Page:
Oh, and before I forget.  Just a few more tiny annoyances...

The trio's heist at Gringott's and escape via dragon seemed like it belonged in one of the earlier, more childish books.  Perhaps this was intended as a callback, but did anyone else feel that it just didn't fit the tone of the film?

The constant slow-motion, hissing moments where Harry sees a glimpse of Voldemort's mind.  This became more and more repetitive, much like the scenes in Lord of the Rings when Frodo would become entranced by Sauran and/or the ring.

Whatever happened to Tonks and Lupin's baby?  When the Order of the Phoenix converged at Harry's House in Part 1, Tonks tried to deliver some good news, but Mad-Eye interrupted.  This is never mentioned again.  Did the film-makers decide that killing off a new mother was just too depressing?  (Even though that is exactly how the saga began...)  I expect this will be explained in some deleted scene.  On another note, who else choked on their own tears, seeing the bodies of Lupin and Tonks very nearly holding hands, like they did in the tower? Sob!

Voldemort's death.  I much preferred the book's climax, where Harry's defensive magic wins over Voldemort's aggressive curse (which I am sure is a statement on the power of pacifism or some such).  It just said more about the characters than the film's fancy magic lightshow and weak explanation of how the elder wand switched owners.  In fact, I was so expecting this scenario that when Voldemort died and began to fall apart, I thought No, this isn't it. He must have something up his sleeve...

Rant over.  These points aside, I really did love this film.  Alan Rickman steals every single scene he is in as the tragic Snape, the Battle of Hogwarts did not disappoint, and even some of the best secondary characters got a moment to shine (I'm thinking specifically of McGonagall and Neville, for both of whom I have a soft spot).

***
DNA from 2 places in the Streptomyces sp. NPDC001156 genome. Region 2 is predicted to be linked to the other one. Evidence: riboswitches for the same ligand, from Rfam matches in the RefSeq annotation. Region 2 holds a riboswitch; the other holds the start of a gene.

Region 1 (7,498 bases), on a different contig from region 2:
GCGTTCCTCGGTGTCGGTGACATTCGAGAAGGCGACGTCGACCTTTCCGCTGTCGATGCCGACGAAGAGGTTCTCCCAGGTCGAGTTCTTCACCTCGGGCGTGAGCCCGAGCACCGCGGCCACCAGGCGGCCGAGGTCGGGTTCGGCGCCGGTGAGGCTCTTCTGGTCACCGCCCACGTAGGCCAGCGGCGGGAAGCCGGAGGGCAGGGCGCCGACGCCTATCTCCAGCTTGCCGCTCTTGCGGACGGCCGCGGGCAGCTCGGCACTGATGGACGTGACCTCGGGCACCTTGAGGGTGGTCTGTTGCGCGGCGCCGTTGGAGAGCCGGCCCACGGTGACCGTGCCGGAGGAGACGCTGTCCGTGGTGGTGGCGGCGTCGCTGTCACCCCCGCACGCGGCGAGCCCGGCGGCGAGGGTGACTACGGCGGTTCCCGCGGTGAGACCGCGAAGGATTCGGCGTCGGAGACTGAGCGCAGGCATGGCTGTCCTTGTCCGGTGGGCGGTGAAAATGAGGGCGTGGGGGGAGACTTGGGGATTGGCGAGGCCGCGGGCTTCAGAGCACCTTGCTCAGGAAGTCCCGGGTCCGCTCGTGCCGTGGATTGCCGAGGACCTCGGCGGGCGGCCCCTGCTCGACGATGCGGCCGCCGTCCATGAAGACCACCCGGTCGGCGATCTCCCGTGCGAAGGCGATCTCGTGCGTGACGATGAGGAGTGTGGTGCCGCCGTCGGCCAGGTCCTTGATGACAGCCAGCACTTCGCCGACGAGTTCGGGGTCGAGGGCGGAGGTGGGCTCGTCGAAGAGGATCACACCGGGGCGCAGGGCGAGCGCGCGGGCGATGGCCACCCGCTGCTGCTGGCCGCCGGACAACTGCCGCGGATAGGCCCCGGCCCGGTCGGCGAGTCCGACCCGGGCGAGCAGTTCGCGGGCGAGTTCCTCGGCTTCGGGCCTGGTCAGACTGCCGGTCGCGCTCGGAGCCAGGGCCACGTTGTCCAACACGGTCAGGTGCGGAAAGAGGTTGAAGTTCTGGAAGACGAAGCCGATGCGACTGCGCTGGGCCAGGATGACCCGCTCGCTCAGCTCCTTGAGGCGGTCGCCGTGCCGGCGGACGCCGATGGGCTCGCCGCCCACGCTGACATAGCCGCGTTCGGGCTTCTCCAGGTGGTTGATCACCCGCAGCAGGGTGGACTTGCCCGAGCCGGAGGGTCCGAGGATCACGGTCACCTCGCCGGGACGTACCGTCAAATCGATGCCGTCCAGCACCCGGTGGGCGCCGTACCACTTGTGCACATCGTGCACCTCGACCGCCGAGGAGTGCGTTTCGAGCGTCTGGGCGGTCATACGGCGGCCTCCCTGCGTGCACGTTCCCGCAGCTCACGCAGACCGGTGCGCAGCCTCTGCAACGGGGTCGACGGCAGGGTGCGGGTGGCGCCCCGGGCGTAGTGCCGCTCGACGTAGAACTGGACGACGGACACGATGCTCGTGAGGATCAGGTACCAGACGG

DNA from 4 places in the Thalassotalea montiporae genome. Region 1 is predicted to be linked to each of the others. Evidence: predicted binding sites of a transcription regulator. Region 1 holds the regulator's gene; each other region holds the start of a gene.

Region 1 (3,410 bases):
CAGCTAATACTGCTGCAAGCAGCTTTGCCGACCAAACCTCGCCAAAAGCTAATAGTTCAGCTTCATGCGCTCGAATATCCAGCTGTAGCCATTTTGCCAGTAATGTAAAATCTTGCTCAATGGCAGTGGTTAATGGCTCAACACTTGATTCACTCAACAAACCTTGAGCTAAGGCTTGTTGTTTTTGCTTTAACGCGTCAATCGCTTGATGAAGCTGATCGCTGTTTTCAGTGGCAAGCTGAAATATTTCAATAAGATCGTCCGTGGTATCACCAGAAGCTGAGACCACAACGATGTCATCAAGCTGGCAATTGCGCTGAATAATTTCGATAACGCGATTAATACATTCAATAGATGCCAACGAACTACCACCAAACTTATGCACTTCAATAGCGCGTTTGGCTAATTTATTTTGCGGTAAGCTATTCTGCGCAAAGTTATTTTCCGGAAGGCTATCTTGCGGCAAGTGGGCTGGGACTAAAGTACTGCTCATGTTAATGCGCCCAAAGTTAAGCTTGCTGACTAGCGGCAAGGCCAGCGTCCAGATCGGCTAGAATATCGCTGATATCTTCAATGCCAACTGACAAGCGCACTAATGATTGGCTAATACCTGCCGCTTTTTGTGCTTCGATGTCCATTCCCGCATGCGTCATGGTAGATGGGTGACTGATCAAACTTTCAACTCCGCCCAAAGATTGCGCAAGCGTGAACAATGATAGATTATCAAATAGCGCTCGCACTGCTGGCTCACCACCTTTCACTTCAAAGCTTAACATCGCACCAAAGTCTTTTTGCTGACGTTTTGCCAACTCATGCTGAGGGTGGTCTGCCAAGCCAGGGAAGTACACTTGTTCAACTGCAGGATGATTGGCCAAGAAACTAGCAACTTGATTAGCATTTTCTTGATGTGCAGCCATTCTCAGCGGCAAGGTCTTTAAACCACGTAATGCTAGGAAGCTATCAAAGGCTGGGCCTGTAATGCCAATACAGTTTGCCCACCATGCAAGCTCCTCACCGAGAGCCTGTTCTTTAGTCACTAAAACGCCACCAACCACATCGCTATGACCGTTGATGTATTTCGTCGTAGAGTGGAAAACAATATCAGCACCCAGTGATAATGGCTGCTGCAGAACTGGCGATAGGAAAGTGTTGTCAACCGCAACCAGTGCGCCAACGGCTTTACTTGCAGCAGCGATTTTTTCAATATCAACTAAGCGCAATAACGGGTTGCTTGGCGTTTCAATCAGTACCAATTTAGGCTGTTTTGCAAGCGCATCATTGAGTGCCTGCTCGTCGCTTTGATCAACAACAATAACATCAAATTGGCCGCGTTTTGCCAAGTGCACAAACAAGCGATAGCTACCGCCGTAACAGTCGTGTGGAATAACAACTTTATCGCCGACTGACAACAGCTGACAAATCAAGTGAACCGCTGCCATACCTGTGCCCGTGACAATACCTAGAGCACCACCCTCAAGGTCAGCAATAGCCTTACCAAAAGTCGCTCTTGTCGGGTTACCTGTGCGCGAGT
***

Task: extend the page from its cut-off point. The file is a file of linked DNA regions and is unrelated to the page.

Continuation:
And as strange as it sounds, I felt something akin to pride by the time the credits rolled.  Having first read a book about a little boy wizard ten whole years ago, it was nice to wave him off tonight.  I reckon a lot of people feel that way, feel that Harry Potter and his story belongs to them.  And in a way he does.  As that wise man Neville Longbottom says at a crucial moment in the final film: "Harry lives on in us."


  1. Interesting take on the films. I'm glad you enjoyed it, whatever the details. I too thought Alan Rickman was terrific.

    The issue with the Elder Wand switching owners was the same in the book as it was in the film, though.

    They did mention Tonks & Lupin's baby, just when Harry was talking to dead Lupin: "What about your son?" But then the whole treatment of the Tonks & Lupin relationship is one of my least favourite things about the last few books. Some people believe it only exists to deny fans who believed that Lupin & Sirius were a couple. Hmm!

    I wanted Neville to get Bellatrix, too! It just made sense.

    And happily I got to see the thing in 2D. I made sure.

  2. I may well have got mixed up over the elder wand in the end, it's been a few years since I read the book. Voldemort's defeat just felt rather anti-climactic to me full stop.

    And you're right, now I remember them mentioning the baby in the woods - although I don't remember any mention prior? Shoddy continuity!